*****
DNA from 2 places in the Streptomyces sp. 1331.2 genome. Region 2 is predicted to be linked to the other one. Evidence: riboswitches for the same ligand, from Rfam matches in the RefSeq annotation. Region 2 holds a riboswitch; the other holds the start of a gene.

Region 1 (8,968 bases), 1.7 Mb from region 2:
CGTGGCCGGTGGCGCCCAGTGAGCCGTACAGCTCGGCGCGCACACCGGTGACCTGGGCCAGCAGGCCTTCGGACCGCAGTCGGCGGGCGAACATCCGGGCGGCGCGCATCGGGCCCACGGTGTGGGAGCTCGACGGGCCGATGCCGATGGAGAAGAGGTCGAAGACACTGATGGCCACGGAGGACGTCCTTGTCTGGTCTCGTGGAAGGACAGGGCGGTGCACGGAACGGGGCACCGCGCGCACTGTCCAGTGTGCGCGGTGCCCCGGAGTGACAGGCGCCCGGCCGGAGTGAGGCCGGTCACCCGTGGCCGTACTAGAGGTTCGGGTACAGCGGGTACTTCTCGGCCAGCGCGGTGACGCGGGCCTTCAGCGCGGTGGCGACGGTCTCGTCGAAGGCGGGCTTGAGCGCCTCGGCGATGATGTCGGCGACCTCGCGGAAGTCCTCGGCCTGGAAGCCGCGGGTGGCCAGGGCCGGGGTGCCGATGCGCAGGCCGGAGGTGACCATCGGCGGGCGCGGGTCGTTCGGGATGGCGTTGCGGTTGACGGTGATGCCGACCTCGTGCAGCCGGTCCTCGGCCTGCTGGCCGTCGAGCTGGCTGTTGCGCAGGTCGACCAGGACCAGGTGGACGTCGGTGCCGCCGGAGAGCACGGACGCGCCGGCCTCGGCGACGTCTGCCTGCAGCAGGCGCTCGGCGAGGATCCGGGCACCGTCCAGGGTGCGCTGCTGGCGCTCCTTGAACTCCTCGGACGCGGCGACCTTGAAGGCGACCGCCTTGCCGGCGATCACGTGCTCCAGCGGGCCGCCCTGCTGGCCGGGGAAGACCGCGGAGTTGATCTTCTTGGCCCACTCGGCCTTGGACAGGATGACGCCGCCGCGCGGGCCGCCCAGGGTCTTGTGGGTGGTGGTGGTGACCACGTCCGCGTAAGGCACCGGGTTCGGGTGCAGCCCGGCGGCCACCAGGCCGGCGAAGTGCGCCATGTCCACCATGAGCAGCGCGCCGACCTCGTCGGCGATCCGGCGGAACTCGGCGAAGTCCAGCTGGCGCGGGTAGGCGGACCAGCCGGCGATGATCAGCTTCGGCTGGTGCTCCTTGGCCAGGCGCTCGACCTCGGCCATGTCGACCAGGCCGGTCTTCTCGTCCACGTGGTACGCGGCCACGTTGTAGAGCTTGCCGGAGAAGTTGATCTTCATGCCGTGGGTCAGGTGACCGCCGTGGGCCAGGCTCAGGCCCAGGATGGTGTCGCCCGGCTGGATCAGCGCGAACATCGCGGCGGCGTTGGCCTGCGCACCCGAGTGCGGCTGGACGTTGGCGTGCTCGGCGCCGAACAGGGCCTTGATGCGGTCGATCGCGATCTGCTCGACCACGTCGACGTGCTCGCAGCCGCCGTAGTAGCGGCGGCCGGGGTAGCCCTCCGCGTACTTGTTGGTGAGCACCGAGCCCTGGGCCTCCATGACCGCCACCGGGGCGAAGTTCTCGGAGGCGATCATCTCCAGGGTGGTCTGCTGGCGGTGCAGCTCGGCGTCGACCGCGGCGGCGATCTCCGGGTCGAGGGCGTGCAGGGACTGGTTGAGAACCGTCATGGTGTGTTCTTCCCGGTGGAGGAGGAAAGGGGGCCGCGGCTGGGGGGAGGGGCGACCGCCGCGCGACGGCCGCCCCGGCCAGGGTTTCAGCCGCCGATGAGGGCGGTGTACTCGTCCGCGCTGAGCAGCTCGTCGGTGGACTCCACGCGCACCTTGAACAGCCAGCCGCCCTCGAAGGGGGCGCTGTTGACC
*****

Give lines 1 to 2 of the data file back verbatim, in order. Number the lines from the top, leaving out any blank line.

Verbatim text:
DNA from 2 places in the Streptomyces sp. 1331.2 genome. Region 2 is predicted to be linked to the other one. Evidence: riboswitches for the same ligand, from Rfam matches in the RefSeq annotation. Region 2 holds a riboswitch; the other holds the start of a gene.

Region 1 (8,968 bases), 1.7 Mb from region 2: